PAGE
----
Over the last few years, we have had some amendments made to the 1984 Road Traffic Act based on safety regulations that were coming into force the world over, such as the mandatory use of seatbelts and helmets for cyclists and motorcyclists, and penalties for the use of mobile telephones and other communications devices while driving.
Despite this, there are still some outstanding matters that successive governments have yet to address which leave the average commuter – and we are all commuters – somewhat puzzled.
First, what is being done about the stunt motorcycle riders who parade on different sections of the ABC Highway, weaving in and out of traffic, putting their lives and that of other road users at risk on a daily basis? The majority of these motorcycles have no lights or licence plates; we know there are some enthusiasts who participate in motocross events who use these bikes strictly on off-road trails, but who else brings in these bikes and how do they get into the hands of the young men who ride them on the open road? These men treat them like glorified bicycles but they are much more lethal than that, hence the urgent need to regulate them properly and severely penalise the riders and owners who do not follow basic safety guidelines.
There should also be regulations governing the size of licence plates for motorcycles, especially the high performance sport bikes, which often have microscopic decals masquerading as licence plates on the front and back, sometimes mounted in places where they are barely visible, such as under the rear fender where rainwater residue and other road debris can obscure them even further.
The four-wheeled All Terrain Vehicles (ATVs) that were becoming popular a decade ago are no longer a regular sight on our roads, but they should never have been there in the first place. Even the manufacturers of these vehicles issue disclaimers on their websites and in their brochures stating clearly that they should only be used on off-road trails and under no circumstances should they be driven on highways.
Over the years, allegations have surfaced that some people buy taxi permits so they can import luxury cars and SUVs duty-free – vehicles which they never had any intention of using to take paying passengers to and from their destinations. How is that being addressed, along with the high level of inconsistency in the configurations of vehicles registered as taxis? For example, Barbados may be the only jurisdiction in the world where a crew cab pickup can be registered as a taxi; where both conventional saloon cars and 15-passenger vans are marked “Z” – a designation originally intended to apply only to vehicles that can accommodate between four and seven passengers; and where maxi-taxis, those that carry “ZM” plates, vary between seven-passenger minivans and 30-seat coaches, the latter of which should generally carry either “B” or “BT” designations. Where is the legislation or enforcement to finally straighten this out?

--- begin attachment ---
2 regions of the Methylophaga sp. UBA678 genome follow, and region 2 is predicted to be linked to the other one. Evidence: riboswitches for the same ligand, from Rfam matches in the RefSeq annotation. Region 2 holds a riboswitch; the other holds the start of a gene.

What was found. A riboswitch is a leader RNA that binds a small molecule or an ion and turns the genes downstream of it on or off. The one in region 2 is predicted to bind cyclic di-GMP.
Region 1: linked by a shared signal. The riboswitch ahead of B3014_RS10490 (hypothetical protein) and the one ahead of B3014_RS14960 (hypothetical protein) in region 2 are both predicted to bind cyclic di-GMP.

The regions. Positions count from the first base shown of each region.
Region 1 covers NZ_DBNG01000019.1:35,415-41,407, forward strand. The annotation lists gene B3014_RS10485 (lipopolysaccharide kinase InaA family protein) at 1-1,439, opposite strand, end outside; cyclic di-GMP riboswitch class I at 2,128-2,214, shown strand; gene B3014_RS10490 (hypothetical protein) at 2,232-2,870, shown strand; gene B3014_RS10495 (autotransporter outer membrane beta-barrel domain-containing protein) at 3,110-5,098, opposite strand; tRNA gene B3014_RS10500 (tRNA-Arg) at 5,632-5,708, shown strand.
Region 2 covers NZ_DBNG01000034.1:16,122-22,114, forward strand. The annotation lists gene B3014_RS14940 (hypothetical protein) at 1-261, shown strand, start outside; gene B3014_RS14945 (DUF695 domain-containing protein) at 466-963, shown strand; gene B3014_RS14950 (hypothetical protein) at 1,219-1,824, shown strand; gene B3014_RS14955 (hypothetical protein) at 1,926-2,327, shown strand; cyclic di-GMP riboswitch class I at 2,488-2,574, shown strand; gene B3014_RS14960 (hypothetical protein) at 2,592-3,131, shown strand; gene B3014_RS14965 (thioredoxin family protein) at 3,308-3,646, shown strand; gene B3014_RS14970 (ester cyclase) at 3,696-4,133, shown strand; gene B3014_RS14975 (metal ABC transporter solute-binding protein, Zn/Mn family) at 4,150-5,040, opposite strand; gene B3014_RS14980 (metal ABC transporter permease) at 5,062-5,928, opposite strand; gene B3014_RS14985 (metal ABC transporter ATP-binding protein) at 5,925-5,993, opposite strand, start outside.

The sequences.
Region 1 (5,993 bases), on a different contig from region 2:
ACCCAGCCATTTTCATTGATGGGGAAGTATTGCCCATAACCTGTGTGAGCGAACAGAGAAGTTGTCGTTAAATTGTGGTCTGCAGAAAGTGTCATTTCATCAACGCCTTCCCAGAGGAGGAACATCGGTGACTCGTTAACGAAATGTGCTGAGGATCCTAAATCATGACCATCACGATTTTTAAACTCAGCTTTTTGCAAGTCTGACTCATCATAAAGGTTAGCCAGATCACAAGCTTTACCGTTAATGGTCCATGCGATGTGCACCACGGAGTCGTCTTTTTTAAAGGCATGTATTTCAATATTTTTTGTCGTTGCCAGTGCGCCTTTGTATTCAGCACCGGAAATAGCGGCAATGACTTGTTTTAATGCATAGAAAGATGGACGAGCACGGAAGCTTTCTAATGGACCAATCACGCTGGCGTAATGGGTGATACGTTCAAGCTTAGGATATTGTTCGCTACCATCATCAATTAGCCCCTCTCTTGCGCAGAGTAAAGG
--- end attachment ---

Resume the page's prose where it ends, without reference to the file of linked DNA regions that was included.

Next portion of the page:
All-electric and hybrid taxis have also become the norm in many big cities around the world. Will our taxi drivers get any incentives beyond the duty-free concessions they now enjoy if they switch to a more environmentally friendly vehicle?
The Minister of Transport announced late last year that commercial vehicles would carry a blue and white “C” licence plate, but it was never quite clear what he meant. There are lots of small vans and station wagons that food vendors use in their work, but these also double as personal vehicles. Crew cab pickups have also grown tremendously popular as private vehicles for personal use. Will these qualify for the “C” designation or retain the current private numbers? Will there be a weight limit to determine the size or configuration of trucks that will use the “C” plate, as there has been with the yellow and black “SL” plate heavy duty trucks for decades? Clearly, no decision has been made on this because we have yet to see any vehicle with a “C” plate.
We also need regulations governing trailers, both the small ones often towed behind cars or pickups usually by farmers and the heavy duty articulated ones. Too many of the smaller trailers appear to be “home-made specials” built in a haphazard manner with scrap wood or metal, loose wheels, bald tyres and no lights or reflective tape on the rear. Even more dangerously, the articulated ones also have bald or flaking tyres and missing taillights. How often are these inspected, if at all?
Emission testing for both noxious fumes and noise should also become the norm. When vehicles are inspected and faults detected, if this is not already done, owners should be told clearly what they should rectify and given a definitive timeframe in which to fix these faults and sanctions for failure to comply, depending on the seriousness of the problem.
We appreciate the work being done by the Ministry of Transport. But there are still too many areas that have been ignored for a long time, and we need a greater level of consistency in the enforcement of some of the regulations that have been passed, much less urgent attention to the glaring gaps in rules not yet in force but long overdue.